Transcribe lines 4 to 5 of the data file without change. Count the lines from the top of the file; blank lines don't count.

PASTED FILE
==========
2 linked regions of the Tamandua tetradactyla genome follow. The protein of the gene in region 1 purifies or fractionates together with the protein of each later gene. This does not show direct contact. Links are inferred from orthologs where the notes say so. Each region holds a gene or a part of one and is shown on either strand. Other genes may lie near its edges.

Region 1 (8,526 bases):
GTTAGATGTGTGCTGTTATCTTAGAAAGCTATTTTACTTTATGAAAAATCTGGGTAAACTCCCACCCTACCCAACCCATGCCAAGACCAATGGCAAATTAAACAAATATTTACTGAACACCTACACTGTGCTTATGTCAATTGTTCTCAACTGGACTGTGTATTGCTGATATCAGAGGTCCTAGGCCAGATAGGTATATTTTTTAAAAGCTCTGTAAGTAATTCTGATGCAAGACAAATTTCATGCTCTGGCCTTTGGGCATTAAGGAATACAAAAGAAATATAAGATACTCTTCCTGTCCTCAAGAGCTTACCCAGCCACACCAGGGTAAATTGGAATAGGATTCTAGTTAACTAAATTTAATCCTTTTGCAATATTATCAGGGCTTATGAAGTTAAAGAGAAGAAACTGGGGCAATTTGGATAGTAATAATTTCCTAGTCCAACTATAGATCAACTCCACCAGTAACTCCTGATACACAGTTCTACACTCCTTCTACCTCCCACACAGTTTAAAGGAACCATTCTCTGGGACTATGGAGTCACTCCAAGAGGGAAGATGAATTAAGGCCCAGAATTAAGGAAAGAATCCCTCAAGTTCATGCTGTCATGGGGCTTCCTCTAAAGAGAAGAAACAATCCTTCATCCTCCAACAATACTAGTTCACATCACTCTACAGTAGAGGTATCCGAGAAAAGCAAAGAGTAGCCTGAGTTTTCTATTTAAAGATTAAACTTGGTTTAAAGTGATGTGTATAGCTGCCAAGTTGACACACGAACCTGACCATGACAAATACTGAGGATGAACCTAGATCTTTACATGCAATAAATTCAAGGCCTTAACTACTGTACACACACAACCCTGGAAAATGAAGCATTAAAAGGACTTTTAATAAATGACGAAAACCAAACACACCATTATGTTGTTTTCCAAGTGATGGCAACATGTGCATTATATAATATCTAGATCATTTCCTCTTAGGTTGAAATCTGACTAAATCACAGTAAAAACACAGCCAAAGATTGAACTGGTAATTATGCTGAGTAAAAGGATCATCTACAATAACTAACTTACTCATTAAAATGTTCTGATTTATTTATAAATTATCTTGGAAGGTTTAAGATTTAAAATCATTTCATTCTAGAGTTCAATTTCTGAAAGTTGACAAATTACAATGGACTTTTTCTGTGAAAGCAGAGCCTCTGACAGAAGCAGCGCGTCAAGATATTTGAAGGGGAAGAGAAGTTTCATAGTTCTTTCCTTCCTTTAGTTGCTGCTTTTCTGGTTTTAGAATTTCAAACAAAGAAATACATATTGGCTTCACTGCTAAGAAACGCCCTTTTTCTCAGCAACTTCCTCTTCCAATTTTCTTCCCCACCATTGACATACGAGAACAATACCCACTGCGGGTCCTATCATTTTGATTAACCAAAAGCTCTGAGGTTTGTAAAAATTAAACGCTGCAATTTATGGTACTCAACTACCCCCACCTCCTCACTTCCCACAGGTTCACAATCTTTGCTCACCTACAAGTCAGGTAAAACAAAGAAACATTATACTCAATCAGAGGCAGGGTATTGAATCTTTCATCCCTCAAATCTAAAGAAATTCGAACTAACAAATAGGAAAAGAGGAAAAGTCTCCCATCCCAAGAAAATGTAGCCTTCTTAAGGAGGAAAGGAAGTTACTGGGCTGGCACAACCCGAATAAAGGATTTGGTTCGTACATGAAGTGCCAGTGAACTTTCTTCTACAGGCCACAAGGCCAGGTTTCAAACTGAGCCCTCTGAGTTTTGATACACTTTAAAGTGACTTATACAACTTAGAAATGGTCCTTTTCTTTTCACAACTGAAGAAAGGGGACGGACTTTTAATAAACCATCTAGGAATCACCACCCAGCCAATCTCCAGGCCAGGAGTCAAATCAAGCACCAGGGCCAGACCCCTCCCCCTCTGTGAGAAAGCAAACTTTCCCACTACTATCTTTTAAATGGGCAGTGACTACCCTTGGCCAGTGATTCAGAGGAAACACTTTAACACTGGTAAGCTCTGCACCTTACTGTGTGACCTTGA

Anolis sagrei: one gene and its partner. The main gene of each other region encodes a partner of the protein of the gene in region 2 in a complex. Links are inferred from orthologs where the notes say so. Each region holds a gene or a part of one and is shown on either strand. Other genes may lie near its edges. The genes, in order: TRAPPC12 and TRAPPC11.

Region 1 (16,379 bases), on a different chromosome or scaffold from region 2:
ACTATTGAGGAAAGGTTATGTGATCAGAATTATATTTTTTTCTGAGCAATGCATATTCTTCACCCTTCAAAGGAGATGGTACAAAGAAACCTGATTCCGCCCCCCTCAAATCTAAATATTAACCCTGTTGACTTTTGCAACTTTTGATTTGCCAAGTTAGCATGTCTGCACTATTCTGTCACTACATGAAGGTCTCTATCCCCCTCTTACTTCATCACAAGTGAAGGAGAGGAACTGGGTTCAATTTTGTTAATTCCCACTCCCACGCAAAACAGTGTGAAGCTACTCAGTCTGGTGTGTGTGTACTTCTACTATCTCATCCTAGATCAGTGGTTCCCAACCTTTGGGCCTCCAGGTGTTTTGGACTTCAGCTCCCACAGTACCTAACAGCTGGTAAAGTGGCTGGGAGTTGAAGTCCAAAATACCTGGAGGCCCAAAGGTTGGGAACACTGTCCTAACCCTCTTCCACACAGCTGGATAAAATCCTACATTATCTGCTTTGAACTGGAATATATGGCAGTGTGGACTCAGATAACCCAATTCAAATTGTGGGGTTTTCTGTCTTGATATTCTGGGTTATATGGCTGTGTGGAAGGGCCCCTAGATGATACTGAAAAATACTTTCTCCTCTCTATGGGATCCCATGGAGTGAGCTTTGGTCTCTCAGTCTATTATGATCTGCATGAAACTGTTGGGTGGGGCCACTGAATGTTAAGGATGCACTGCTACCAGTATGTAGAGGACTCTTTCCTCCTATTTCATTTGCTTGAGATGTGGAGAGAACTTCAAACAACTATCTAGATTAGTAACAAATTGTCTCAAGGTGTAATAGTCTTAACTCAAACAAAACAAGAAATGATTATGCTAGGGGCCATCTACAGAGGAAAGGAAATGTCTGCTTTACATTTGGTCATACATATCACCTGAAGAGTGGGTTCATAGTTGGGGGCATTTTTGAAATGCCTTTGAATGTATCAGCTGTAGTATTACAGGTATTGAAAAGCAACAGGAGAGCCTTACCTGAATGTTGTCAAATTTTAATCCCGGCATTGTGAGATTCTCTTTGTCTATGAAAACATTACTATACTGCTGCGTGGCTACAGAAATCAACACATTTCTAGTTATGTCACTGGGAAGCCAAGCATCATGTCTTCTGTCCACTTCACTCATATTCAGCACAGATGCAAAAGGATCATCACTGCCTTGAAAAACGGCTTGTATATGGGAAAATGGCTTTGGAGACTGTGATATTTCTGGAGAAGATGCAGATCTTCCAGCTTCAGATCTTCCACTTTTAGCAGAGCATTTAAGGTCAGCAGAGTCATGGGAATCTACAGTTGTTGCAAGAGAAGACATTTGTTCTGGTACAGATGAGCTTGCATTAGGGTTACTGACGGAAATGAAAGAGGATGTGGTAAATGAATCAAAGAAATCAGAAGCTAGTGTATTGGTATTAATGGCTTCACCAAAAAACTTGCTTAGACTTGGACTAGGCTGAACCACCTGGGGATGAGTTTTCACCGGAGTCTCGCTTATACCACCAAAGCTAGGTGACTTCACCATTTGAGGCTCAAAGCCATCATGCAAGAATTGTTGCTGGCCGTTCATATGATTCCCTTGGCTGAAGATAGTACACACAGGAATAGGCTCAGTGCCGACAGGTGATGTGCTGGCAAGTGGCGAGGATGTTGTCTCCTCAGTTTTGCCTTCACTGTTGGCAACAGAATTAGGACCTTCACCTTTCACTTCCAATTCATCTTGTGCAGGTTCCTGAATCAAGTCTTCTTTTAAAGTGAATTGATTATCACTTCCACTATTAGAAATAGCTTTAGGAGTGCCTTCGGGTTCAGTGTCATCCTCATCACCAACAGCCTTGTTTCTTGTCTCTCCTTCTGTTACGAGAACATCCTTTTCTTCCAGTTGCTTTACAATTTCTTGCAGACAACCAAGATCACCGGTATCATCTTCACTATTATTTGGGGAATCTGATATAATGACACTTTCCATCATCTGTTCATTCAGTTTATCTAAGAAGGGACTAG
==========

Anolis sagrei: one gene and its partner. The main gene of each other region encodes a partner of the protein of the gene in region 2 in a complex. Links are inferred from orthologs where the notes say so. Each region holds a gene or a part of one and is shown on either strand. Other genes may lie near its edges. The genes, in order: TRAPPC12 and TRAPPC11.

Region 1 (16,379 bases), on a different chromosome or scaffold from region 2: